Inhibition downunder: an update from the spinal cord.


Inhibitory neurons in the spinal cord perform dedicated roles in processing somatosensory information and shaping motor behaviors that range from simple protective reflexes to more complex motor tasks such as locomotion, reaching and grasping. Recent efforts examining inhibition in the spinal cord have been directed toward determining how inhibitory cell types are specified and incorporated into the sensorimotor circuitry, identifying and characterizing molecularly defined cohorts of inhibitory neurons and interrogating the functional contribution these cells make to sensory processing and motor behaviors. Rapid progress is being made on all these fronts, driven in large part by molecular genetic and optogenetic approaches that are being creatively combined with neuroanatomical, electrophysiological and behavioral techniques.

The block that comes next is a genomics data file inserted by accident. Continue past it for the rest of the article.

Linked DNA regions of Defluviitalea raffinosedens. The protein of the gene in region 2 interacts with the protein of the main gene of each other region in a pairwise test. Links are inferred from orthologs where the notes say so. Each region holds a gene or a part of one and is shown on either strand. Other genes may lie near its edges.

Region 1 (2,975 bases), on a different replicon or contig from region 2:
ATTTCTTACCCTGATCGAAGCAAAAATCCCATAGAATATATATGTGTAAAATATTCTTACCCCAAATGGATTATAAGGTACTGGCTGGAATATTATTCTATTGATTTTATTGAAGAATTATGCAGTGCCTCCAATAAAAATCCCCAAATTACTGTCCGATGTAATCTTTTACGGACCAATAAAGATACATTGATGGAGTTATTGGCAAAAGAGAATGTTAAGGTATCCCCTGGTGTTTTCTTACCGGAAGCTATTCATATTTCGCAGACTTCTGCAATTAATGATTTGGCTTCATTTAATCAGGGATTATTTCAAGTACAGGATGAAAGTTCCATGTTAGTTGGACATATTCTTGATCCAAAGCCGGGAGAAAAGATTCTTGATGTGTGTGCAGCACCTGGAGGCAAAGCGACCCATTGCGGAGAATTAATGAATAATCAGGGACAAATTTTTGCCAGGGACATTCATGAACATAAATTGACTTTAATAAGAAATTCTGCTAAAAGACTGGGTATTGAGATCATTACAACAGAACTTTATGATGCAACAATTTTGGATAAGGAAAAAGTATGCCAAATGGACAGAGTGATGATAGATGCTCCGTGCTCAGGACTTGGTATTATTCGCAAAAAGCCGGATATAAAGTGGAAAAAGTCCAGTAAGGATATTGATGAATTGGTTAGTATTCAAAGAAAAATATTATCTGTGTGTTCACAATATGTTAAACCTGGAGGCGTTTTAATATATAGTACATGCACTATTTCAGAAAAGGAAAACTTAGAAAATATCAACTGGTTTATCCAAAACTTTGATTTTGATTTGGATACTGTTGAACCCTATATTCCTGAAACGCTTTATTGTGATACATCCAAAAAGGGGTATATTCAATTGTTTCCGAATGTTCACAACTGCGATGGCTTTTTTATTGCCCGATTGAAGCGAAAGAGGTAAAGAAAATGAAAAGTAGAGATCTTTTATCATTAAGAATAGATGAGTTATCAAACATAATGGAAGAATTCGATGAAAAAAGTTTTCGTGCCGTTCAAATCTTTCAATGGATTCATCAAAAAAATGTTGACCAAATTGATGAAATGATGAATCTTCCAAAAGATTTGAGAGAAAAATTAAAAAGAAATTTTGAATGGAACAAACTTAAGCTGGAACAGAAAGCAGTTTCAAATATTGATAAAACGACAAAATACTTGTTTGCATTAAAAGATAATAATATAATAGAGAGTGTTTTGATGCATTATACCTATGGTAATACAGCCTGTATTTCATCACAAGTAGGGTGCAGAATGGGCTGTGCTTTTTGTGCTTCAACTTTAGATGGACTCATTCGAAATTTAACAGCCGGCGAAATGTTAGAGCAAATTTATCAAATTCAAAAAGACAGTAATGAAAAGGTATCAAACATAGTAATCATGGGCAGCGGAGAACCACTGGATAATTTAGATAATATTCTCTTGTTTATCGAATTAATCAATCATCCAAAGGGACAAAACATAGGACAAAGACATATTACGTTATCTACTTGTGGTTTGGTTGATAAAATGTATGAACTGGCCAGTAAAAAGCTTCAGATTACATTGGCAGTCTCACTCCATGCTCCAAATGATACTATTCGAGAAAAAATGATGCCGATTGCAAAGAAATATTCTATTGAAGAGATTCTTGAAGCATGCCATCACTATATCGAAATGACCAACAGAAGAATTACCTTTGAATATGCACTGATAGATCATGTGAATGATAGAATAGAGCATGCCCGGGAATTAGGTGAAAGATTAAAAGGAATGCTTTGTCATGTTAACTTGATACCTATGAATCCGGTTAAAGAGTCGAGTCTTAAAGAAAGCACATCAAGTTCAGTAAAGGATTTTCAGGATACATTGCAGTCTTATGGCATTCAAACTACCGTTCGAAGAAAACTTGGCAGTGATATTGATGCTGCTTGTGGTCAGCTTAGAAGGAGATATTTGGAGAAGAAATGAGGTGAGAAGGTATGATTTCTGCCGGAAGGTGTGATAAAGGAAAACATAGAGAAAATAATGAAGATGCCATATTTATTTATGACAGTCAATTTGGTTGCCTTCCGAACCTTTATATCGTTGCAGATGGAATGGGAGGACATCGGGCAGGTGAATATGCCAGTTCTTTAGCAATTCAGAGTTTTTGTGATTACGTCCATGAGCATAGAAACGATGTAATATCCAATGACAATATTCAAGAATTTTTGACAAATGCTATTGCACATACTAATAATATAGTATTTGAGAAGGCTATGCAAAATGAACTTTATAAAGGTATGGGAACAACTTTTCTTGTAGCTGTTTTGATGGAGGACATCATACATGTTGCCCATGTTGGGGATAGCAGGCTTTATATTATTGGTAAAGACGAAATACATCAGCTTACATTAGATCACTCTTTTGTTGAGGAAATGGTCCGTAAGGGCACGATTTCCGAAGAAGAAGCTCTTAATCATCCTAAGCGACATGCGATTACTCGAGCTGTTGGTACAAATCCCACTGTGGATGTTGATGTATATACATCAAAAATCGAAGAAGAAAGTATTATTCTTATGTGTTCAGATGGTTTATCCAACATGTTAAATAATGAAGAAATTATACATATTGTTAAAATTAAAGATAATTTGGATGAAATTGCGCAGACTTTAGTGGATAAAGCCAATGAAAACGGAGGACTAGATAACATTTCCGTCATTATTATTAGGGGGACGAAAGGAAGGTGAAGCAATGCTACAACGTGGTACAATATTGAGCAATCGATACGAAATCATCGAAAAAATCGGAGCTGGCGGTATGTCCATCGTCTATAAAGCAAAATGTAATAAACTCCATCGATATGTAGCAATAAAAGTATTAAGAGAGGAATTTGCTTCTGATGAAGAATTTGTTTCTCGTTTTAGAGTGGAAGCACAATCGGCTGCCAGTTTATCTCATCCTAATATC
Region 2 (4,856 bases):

DOI: 10.1016/j.conb.2014.03.006
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@article{Goulding2014InhibitionDA, title={Inhibition downunder: an update from the spinal cord.}, author={Martyn Goulding and Steeve Bourane and Lidia Garcia-Campmany and Antoine Dalet and Stephanie C Koch}, journal={Current opinion in neurobiology}, year={2014}, volume={26}, pages={161-6} }